Ever heard the urban legend about a man who was recently arrested on a warrant issued over a decades-old traffic violation?
The story goes that for years, the man was unaware that law enforcement was looking for him. It wasn’t until the man was pulled over by police for a minor violation that he learned about the warrant and was arrested.
Arrest warrants are a law enforcement tool that can appear confusing to people outside of the justice system. They can seemingly pop up out of nowhere or dog an innocent person until they surrender to the police.
In general, arrest warrants are obtained by police who petition the court for the arrest of a suspect.
Unlike a standard arrest, in which police take a suspect into custody around the same time and place as an alleged incident, an arrest warrant can be executed by police at pre-planned times and places or if an officer happens to come into contact with a person who has a warrant out for their arrest.
If you or a loved one have a warrant out for your arrest, or if you suspect one may exist, it is important that you understand what exactly an arrest warrant is as well as your Constitutional rights regarding police custody.
A knowledgeable criminal defense attorney can help guide you through the arrest warrant process and choose the best legal path forward.
What is an arrest warrant?
In South Carolina, if there is an arrest warrant out for you or a loved one, it means that a law enforcement officer or security guard successfully persuaded a magistrate or municipal judge to find “probable cause” that a crime was committed by an identified individual. To avoid confusion, separate warrants can be issued for each offense, meaning a single person could have multiple warrants of arrest seeking their capture.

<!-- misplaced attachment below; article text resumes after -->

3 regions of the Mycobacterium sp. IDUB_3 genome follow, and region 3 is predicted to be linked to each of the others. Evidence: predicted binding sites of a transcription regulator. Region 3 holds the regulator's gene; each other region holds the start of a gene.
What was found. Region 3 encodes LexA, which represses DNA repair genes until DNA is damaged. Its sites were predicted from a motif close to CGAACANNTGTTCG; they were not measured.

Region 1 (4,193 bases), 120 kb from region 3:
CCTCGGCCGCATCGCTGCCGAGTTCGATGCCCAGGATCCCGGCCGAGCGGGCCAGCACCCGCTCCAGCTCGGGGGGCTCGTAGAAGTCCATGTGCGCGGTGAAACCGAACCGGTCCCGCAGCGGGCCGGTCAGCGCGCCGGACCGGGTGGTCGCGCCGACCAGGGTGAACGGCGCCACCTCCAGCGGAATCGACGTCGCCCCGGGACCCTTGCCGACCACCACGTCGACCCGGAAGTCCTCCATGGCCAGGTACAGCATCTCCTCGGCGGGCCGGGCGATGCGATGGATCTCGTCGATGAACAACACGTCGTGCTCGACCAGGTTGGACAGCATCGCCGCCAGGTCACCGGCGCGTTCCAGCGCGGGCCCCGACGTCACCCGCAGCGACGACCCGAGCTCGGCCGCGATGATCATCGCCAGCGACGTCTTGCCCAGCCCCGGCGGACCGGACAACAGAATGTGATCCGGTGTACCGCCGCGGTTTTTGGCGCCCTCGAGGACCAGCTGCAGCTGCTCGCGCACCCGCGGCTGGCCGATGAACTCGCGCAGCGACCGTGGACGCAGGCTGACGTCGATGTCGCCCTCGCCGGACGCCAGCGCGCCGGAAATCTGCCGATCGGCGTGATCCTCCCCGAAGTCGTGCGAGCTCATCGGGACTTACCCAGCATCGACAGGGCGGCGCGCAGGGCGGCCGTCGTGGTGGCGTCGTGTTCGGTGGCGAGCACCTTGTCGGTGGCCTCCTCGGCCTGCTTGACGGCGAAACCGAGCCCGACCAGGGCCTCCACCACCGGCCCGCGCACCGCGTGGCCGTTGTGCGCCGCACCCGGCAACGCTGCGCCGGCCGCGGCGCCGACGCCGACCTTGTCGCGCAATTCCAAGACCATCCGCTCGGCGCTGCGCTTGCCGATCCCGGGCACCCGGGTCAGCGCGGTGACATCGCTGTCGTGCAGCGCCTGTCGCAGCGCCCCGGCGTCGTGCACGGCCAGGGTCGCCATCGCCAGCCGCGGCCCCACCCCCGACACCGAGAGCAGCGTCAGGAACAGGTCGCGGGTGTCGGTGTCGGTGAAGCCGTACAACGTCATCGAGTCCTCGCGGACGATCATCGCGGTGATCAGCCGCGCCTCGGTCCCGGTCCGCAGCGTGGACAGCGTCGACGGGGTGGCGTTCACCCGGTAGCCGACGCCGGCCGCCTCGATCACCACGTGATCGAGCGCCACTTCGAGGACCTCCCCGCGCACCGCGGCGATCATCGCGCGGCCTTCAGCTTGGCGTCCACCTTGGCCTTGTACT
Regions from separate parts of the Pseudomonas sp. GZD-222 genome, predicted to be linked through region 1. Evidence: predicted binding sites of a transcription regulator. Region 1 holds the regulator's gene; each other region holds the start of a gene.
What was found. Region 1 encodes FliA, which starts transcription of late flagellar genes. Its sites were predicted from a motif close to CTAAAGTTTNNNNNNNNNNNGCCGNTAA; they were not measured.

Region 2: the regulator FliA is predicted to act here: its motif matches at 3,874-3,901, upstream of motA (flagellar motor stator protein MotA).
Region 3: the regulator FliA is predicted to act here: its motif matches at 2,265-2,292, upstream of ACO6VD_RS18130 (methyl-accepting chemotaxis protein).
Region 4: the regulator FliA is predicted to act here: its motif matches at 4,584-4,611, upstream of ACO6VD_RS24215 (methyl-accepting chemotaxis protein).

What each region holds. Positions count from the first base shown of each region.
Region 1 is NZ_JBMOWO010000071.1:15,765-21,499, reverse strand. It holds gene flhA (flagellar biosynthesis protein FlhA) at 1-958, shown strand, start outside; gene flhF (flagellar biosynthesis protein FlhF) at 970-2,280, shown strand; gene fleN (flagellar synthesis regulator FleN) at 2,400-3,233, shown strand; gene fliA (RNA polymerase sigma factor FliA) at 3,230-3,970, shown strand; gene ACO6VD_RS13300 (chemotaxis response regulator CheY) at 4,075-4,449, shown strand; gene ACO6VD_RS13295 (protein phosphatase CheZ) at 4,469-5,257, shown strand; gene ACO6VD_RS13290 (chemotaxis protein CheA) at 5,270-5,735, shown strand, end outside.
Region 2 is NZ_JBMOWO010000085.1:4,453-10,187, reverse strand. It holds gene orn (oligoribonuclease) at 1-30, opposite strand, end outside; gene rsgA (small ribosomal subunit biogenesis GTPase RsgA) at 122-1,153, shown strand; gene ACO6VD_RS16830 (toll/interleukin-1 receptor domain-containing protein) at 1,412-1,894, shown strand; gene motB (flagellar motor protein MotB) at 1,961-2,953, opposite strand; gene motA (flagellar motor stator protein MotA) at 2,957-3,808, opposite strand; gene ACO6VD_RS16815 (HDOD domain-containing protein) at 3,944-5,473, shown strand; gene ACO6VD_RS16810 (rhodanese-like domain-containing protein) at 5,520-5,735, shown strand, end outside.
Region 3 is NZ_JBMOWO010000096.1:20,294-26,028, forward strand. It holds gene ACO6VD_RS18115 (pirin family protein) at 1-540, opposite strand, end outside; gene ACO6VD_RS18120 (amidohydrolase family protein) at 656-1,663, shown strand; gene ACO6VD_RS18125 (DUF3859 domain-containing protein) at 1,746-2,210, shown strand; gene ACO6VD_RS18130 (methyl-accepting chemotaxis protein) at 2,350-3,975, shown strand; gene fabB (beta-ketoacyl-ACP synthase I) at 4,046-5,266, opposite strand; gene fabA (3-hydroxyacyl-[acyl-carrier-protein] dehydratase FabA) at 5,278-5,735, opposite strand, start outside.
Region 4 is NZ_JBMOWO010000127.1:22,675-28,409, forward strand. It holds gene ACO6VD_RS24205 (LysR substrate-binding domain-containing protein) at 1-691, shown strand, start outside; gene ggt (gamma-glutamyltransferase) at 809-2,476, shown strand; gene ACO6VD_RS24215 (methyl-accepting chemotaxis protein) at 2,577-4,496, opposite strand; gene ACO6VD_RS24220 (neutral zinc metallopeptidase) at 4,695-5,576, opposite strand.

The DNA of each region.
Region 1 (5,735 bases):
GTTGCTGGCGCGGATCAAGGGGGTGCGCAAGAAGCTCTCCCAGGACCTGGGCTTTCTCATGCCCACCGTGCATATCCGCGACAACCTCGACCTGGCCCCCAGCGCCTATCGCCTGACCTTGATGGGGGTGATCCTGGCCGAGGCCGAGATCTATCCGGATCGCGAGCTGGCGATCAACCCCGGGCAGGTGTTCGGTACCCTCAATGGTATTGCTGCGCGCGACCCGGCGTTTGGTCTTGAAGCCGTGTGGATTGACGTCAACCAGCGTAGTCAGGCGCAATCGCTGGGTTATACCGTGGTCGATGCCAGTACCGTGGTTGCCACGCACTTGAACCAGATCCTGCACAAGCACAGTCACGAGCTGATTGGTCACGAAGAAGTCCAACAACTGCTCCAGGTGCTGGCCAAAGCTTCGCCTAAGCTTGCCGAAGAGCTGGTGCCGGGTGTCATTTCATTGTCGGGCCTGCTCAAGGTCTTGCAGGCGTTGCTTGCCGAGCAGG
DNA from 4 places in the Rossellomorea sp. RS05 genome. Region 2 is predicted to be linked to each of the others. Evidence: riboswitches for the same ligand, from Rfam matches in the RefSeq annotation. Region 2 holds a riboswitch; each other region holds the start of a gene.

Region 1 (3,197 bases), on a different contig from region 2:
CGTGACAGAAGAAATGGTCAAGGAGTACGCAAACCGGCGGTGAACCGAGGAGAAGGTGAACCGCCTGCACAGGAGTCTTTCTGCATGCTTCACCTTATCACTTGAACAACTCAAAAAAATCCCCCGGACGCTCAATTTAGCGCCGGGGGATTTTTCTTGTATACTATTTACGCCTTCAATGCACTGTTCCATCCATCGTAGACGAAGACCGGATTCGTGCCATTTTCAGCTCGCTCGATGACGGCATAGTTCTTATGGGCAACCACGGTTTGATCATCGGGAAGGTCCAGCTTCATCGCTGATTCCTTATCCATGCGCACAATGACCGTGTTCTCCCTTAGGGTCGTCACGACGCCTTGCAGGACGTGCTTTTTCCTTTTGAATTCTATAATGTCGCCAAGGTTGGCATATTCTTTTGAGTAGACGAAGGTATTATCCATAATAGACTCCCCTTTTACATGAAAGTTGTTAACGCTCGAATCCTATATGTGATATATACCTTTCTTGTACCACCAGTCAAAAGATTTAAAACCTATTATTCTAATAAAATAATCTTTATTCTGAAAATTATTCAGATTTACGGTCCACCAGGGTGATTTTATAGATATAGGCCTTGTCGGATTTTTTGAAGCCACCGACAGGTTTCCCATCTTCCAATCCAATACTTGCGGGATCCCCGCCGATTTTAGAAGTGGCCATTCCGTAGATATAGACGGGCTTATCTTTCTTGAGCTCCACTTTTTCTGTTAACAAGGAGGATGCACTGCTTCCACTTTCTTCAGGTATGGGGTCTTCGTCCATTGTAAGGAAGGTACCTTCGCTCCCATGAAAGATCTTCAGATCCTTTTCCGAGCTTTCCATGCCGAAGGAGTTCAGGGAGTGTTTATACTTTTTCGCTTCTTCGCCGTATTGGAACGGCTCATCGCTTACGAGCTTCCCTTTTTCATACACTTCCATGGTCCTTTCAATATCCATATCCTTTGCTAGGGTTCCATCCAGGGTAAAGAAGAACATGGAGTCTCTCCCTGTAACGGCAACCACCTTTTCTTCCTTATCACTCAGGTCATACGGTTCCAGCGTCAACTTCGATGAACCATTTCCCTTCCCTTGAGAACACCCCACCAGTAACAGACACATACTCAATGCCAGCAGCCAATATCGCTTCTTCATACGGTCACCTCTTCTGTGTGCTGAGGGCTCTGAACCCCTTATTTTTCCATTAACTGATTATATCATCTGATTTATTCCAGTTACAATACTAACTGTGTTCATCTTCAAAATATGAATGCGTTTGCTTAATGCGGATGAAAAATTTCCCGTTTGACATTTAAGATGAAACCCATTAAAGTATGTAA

Could there be a warrant out for my arrest right now?
Maybe. In South Carolina, arrest warrants don’t expire and police can decide when to enforce them. Ideally, arrest warrants should be served within a timely manner, according to South Carolina law, but there is no official timeline for this.
What kinds of charges can be included in an arrest warrant?
Arrest warrants can be issued for many alleged crimes including burglary, theft, white-collar crimes, insurance fraud, internet crimes, assault and battery, sexual assault, and domestic violence, among other charges.
What happens if I’m arrested on a warrant?
Most likely, you will be arraigned in court. An arrest warrant constitutes the charging paper or trial document. It informs the defendant of the charges he or she faces. Warrants can be amended before trial. If this happens, defendants must be given adequate time to prepare a new defense, according to South Carolina law.
How do I fight arrest warrant charges?
If you’ve been charged with a crime or are under investigation, it is important to get in touch with a knowledgeable criminal defense attorney as soon as possible. Attorney Matt Bodman is a former assistant state prosecutor in Richland County, South Carolina (which includes Columbia), who left the field to become a celebrated criminal defense lawyer and has been defending clients in the Columbia region for nearly 25 years. If you are facing criminal charges, or are aware of or suspect there is a warrant out for your arrest, contact us today for a free consultation.